Manayunk is a neighborhood in Philly that used to be a small town but was absorbed in the 1800’s, though it still keeps its own identity, like certain other neighborhoods I have known. They have an annual arts festival where they close Main Street and a hundred thousand people show up and it’s pretty nuts. When I took the above picture, we had gotten to the top of the hill and I thought, “Okay, here’s the turnaround point” and then I looked over the hill and saw all this.
I didn’t take pictures when I was driving around because, duh, I was driving, but Manayunk is built on the banks of the Schuylkill and is all steep, narrow streets with buildings made out of all kinds of crazy things. This was not one of the streets with much character, and I kind of failed to capture the hilliness, but I guess that’s what Street View is for. We drove around Manayunk a little and decided taking the shuttle was a better idea, crossed the river to Bala Cynwyd and rode a school bus back to Manayunk.
I got a little bit of picture-taking from the bus window, but the bus pretty much just took us down Main Street and not up and down the steep twisty streets which, honestly, would have ended in disaster and not pictures. Anyway, Pennsylvania is full of enormous old stone bridges (and arches. We passed so many driving through the park on the way to Manayunk (we sort of took the scenic route because I-76 was at a standstill… I am not used to cities with heavy weekend traffic downtown yet), but again, I was driving. We’ll have to go back - Fairmount Park is full of interesting stuff, including the Philly zoo.
We ate lunch in a microbrewery in the basement of a building (or several buildings, I think) on the river side of Main Street. You must be this tall to not drown in a storm, I guess. There’s no marker for Sandy, so I guess they got flooding on the Schuylkill worked out?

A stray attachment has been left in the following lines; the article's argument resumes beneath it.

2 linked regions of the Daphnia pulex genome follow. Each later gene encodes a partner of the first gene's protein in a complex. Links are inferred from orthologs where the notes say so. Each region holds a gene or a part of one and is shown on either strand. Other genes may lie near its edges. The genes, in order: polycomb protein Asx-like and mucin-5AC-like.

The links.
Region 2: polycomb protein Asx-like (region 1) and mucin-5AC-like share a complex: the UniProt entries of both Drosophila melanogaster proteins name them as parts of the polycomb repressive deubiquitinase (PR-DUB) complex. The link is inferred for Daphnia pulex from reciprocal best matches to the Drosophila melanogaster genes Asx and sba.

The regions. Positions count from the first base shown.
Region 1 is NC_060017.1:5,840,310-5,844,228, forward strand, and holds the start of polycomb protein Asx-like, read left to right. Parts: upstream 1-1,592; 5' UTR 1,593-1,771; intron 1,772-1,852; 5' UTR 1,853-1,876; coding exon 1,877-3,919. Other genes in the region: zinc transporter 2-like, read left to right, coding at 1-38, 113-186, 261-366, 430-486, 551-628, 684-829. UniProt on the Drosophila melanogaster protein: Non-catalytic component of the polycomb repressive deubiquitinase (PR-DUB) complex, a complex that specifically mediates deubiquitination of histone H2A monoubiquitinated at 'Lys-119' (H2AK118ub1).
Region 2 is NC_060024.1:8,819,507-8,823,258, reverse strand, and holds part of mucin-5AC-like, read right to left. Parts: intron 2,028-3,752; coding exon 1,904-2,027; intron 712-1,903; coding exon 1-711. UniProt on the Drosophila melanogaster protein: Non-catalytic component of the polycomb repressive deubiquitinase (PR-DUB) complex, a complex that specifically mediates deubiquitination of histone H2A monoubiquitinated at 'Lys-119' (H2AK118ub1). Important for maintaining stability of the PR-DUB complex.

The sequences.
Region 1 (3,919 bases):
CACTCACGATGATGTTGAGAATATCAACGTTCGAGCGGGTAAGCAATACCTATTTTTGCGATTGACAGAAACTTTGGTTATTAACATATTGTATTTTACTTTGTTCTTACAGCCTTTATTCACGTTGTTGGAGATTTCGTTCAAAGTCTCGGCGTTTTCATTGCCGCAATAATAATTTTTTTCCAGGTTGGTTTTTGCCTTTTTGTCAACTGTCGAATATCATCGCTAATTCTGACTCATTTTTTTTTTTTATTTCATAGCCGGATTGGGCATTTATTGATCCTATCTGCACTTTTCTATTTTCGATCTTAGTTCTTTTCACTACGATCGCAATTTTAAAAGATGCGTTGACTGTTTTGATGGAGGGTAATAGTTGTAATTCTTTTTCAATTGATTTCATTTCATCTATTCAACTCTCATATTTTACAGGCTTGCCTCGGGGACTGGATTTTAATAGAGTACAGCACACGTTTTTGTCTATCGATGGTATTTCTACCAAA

And yes, Nate is wearing my booney hat because he didn’t bring headgear, we forgot to put the sunscreen back in the van, and I have hair long enough to not get a sunburn on the back of my neck.
I am told these are really disappointing, which is disappointing because the idea of being able to order warm cookies on demand amuses me.
Nathan was very excited to see these all along Main. They’re solar-powered trash compactors, and I’m pretty sure as soon as he saw them he was looking all around for things to throw away. Alas, even when folks dumped a substantial amount of fast-food trash they didn’t get it to trigger.
This bridge finally marked the end of the amazingly long show, at which point we were halfway done. I have made pretty good progress on my trucker tan, since we were on the shady side of the street coming back so only my left arm got the sun.
Overall, it was a great show. I didn’t take many pictures of the actual wares since most artists are sensitive about that, but it was very high-quality stuff, yet still a nice range of prices. Nate picked up a slightly scuffed handmade book, Carl picked up some pottery, and I picked up… hmm, a few gift items I can’t mention. And a lot of inspiration. Definitely have to finish getting the craft room set up.